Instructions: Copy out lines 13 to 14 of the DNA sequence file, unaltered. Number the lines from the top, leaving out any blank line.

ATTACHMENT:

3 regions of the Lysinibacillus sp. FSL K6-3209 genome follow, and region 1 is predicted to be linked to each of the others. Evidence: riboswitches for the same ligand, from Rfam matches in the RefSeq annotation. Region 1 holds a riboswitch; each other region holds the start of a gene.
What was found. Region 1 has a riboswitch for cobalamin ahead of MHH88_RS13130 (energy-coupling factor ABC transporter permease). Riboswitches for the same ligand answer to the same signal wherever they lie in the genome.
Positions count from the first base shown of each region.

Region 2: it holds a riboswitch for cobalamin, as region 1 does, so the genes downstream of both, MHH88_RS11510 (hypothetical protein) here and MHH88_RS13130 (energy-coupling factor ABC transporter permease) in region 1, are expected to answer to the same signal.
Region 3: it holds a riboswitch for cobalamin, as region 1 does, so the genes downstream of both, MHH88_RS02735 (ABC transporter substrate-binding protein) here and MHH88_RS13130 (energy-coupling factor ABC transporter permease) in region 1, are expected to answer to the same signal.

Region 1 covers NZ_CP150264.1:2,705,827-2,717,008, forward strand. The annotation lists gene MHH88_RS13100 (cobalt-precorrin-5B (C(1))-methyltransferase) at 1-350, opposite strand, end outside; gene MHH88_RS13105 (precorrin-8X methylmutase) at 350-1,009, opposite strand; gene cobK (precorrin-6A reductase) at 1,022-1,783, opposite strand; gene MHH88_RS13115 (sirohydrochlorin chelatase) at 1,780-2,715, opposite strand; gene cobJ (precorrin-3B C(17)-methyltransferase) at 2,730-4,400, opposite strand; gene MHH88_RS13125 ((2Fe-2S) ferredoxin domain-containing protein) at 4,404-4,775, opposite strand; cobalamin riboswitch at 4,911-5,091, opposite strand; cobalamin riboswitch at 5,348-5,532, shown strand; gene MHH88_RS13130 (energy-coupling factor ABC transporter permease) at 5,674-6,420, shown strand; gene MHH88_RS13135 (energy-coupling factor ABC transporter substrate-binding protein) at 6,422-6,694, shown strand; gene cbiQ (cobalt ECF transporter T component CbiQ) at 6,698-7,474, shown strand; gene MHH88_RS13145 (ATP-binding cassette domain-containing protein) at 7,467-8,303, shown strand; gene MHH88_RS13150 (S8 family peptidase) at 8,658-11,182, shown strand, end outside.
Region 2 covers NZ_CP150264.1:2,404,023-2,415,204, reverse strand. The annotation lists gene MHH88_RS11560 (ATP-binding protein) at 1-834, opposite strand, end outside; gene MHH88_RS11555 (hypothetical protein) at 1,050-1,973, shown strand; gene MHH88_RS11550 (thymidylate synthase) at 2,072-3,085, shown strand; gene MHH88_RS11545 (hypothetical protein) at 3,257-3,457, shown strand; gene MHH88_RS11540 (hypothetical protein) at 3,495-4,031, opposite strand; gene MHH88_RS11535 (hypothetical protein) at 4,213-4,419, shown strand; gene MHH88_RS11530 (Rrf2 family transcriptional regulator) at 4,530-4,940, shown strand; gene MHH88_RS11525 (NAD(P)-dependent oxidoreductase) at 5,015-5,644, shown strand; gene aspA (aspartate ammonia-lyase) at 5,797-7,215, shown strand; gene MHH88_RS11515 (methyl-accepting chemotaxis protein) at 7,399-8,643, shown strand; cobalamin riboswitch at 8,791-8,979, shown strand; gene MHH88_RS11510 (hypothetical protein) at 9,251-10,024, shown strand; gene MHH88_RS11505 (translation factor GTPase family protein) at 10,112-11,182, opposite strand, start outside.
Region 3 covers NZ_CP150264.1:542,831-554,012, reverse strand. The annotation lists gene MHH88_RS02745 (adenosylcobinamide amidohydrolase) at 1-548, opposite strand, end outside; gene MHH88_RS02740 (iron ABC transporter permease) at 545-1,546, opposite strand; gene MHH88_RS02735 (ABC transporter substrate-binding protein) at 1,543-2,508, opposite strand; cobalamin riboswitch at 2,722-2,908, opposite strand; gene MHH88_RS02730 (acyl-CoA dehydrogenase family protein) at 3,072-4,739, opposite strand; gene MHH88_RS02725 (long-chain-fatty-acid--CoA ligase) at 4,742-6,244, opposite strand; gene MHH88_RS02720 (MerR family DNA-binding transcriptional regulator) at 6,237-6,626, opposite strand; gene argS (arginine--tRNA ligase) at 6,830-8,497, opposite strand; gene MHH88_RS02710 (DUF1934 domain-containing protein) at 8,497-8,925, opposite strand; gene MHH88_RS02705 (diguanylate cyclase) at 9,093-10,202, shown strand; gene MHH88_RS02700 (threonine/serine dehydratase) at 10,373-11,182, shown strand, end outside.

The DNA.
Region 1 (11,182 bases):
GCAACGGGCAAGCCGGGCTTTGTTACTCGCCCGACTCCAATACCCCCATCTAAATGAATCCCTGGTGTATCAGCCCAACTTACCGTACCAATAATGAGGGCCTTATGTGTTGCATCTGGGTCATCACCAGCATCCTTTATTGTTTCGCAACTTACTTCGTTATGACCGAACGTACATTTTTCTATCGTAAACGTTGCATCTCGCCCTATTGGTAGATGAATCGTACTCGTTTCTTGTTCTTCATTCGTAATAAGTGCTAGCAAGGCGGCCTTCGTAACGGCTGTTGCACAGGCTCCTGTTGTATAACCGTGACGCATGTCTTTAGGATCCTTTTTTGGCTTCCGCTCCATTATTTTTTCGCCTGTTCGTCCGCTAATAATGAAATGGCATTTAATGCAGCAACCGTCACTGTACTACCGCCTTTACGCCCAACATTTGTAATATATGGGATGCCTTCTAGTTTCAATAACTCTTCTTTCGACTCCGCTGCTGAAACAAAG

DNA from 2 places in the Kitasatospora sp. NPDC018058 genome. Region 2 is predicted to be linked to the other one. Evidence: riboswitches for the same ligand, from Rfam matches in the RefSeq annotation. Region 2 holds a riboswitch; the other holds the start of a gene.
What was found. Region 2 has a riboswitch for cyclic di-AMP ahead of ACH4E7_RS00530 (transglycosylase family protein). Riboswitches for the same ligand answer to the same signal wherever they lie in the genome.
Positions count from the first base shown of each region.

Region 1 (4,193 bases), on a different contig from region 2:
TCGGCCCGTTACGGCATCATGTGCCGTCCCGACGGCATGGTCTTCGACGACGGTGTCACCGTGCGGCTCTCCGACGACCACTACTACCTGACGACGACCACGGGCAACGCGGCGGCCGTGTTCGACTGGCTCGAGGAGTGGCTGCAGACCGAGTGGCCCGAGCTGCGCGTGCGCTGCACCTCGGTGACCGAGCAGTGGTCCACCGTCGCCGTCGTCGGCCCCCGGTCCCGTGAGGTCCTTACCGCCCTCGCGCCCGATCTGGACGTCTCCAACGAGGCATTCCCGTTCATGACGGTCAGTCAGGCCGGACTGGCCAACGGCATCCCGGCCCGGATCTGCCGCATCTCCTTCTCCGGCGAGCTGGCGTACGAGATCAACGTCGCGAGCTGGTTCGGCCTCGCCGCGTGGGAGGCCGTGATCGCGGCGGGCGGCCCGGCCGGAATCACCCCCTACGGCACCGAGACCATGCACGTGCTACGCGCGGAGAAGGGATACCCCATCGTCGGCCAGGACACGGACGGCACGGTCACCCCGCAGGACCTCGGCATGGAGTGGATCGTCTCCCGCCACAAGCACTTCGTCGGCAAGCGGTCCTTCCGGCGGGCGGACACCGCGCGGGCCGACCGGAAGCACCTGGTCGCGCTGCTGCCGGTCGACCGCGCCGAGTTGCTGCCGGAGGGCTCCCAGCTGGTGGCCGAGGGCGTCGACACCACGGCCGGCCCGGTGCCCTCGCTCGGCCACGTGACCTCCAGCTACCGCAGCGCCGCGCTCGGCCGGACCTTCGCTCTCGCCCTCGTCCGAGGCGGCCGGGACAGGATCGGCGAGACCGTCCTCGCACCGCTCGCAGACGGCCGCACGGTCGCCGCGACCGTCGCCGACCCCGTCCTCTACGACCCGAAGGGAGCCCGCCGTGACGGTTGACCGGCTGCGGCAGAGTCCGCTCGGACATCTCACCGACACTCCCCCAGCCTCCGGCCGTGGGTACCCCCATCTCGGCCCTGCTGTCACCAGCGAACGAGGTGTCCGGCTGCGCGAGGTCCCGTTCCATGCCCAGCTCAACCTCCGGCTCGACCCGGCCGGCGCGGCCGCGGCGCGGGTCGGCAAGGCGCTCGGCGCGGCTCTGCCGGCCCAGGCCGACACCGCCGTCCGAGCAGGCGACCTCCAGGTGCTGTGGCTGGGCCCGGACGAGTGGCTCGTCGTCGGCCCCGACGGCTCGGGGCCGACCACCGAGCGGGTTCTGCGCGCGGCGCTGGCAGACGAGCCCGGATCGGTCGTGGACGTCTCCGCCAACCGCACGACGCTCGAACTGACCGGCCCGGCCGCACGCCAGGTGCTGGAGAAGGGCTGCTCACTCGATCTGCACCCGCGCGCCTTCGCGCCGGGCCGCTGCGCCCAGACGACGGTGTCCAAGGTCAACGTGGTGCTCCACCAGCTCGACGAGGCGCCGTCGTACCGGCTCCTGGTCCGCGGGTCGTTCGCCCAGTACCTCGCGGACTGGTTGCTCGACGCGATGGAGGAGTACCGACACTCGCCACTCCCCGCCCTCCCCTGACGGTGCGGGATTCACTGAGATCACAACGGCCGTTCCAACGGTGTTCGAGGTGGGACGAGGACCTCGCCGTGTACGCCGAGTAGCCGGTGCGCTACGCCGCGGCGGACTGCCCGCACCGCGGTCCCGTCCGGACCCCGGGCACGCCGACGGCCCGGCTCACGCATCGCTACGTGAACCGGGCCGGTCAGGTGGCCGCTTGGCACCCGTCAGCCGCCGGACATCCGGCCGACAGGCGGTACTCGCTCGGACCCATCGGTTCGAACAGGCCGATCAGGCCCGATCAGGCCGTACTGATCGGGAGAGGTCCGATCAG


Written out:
What was found. Region 2 has a riboswitch for cyclic di-AMP ahead of ACH4E7_RS00530 (transglycosylase family protein). Riboswitches for the same ligand answer to the same signal wherever they lie in the genome.
Positions count from the first base shown of each region.